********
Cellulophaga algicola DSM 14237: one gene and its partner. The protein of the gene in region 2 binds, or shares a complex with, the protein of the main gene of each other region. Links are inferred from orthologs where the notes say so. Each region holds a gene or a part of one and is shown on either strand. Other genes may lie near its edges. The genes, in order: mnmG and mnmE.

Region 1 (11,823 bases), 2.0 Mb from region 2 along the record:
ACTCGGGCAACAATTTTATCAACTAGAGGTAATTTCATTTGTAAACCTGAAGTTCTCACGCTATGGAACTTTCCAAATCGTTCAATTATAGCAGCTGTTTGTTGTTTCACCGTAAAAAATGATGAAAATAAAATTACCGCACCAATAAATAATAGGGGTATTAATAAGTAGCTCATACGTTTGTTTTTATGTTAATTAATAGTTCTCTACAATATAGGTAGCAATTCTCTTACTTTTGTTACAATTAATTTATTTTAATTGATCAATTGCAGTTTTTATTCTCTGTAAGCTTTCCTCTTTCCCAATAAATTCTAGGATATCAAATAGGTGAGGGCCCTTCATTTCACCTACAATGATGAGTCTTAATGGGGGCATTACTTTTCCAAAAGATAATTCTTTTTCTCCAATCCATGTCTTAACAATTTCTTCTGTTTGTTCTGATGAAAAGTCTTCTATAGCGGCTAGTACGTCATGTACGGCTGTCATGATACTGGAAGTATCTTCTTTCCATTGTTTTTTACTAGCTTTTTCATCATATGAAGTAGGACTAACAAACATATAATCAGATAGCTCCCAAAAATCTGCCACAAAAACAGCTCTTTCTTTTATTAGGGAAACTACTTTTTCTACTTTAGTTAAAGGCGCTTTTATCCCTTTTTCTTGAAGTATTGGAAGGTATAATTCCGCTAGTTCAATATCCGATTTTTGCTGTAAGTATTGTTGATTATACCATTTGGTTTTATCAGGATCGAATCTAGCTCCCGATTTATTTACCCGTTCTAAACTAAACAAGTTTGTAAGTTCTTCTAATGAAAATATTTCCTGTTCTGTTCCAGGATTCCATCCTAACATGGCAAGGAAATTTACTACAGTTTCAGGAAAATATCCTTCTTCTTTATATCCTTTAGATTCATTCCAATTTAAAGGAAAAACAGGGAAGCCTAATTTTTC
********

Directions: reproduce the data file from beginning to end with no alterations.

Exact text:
Cellulophaga algicola DSM 14237: one gene and its partner. The protein of the gene in region 2 binds, or shares a complex with, the protein of the main gene of each other region. Links are inferred from orthologs where the notes say so. Each region holds a gene or a part of one and is shown on either strand. Other genes may lie near its edges. The genes, in order: mnmG and mnmE.

Region 1 (11,823 bases), 2.0 Mb from region 2 along the record:
ACTCGGGCAACAATTTTATCAACTAGAGGTAATTTCATTTGTAAACCTGAAGTTCTCACGCTATGGAACTTTCCAAATCGTTCAATTATAGCAGCTGTTTGTTGTTTCACCGTAAAAAATGATGAAAATAAAATTACCGCACCAATAAATAATAGGGGTATTAATAAGTAGCTCATACGTTTGTTTTTATGTTAATTAATAGTTCTCTACAATATAGGTAGCAATTCTCTTACTTTTGTTACAATTAATTTATTTTAATTGATCAATTGCAGTTTTTATTCTCTGTAAGCTTTCCTCTTTCCCAATAAATTCTAGGATATCAAATAGGTGAGGGCCCTTCATTTCACCTACAATGATGAGTCTTAATGGGGGCATTACTTTTCCAAAAGATAATTCTTTTTCTCCAATCCATGTCTTAACAATTTCTTCTGTTTGTTCTGATGAAAAGTCTTCTATAGCGGCTAGTACGTCATGTACGGCTGTCATGATACTGGAAGTATCTTCTTTCCATTGTTTTTTACTAGCTTTTTCATCATATGAAGTAGGACTAACAAACATATAATCAGATAGCTCCCAAAAATCTGCCACAAAAACAGCTCTTTCTTTTATTAGGGAAACTACTTTTTCTACTTTAGTTAAAGGCGCTTTTATCCCTTTTTCTTGAAGTATTGGAAGGTATAATTCCGCTAGTTCAATATCCGATTTTTGCTGTAAGTATTGTTGATTATACCATTTGGTTTTATCAGGATCGAATCTAGCTCCCGATTTATTTACCCGTTCTAAACTAAACAAGTTTGTAAGTTCTTCTAATGAAAATATTTCCTGTTCTGTTCCAGGATTCCATCCTAACATGGCAAGGAAATTTACTACAGTTTCAGGAAAATATCCTTCTTCTTTATATCCTTTAGATTCATTCCAATTTAAAGGAAAAACAGGGAAGCCTAATTTTTC